As much as a synagogue is a prayer community, a Jewish synagogue is also a place where Jews gather to socialize, be educated, commit to social action, be inspired, and gain counsel. Although communities with smaller Jewish populations may be “one-synagogue-towns,” larger metropolitan areas often provide Jews with a variety of different synagogues from which to choose.
No one synagogue is likely to satisfy everyone’s needs. Nevertheless, every Jewish believer needs to find the best match between them and their chosen congregation. Each synagogue has its character or personality. The first step in creating a meaningful connection with a synagogue is for a believer to take the time to think about what he or she needs from a synagogue community and how that corresponds to the available options available.
As such, for anyone looking for a Jewish synagogue near me, it is an excellent idea to do due diligence.
Doing Some Research First
Today, it is easy for believers to gather a great deal of information regarding local synagogues without leaving their homes. The first step is to find the names and locations of local shuls. They can also check the prospective local Jewish federation (if one exists) or search the Internet for “Jewish synagogue near me” plus the name of the hometown and state.
Friends may also be a reliable source of recommendations and information, and they may also point or guide anyone to alternative Jewish communities —such as havurot (small, informal Jewish community groups) and lay-led minyans (prayer gatherings of at least 10 Jewish adults) — that may meet inside a synagogue or exist independently.
The second step is to gather information about each congregation. Websites are the best platforms to get a great glimpse of the congregation’s personality, its programs, and the types of services it provides. Many synagogues also produce membership packets that are available on their websites on requests.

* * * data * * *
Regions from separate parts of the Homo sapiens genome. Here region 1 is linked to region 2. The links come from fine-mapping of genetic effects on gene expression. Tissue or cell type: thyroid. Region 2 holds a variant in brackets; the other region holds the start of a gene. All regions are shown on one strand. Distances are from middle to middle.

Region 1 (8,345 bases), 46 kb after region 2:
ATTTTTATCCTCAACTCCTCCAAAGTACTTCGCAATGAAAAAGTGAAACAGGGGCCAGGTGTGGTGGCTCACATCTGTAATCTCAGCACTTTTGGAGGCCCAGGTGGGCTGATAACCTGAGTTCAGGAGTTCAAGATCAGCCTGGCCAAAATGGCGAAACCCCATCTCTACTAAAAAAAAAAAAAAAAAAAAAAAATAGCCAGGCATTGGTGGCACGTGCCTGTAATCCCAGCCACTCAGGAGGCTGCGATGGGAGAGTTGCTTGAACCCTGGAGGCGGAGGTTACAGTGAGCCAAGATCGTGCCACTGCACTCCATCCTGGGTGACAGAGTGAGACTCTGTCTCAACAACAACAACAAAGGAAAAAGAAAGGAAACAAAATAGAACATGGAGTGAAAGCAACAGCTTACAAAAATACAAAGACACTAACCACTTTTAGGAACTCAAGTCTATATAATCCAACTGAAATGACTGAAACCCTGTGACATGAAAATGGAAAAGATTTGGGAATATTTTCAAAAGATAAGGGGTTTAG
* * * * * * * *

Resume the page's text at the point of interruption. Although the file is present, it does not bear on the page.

Check on the Denominations
Many Jews identify with a particular Jewish congregational movement. Others reject denominational labels or find the differences among the denominations to be confusing. Besides, North America’s denominational scene has changed considerably in recent years with the addition of new expressions of Judaism.
It is essential to understand that synagogues vary widely in their style of services, ritual observances, and congregational structures even within a movement. For example, some conservative synagogues use the musical instrument on Shabbat, while others do not. Conservative synagogues also vary in how much Hebrew they use in prayer and the extent to which they adhere to traditional liturgy or use modern alternatives. A minimal number of Conservative congregations are not egalitarian, meaning women are not counted toward a minyan and cannot lead services.
Are the facility and its programs accessible to individuals with physical, mental, or developmental disabilities? Some communities have older buildings that have not yet been remodeled for wheelchair access to their main entrance and their bimah (the stage-like, elevated area at the front of many synagogue sanctuaries). Some religious schools may not feel equipped to educate blind, deaf, or developmentally challenged students. Others can welcome Jews with disabilities to their services and schools. Apart from checking on the distance and means of access to the synagogue, assessing accessibility to the facility itself is helpful.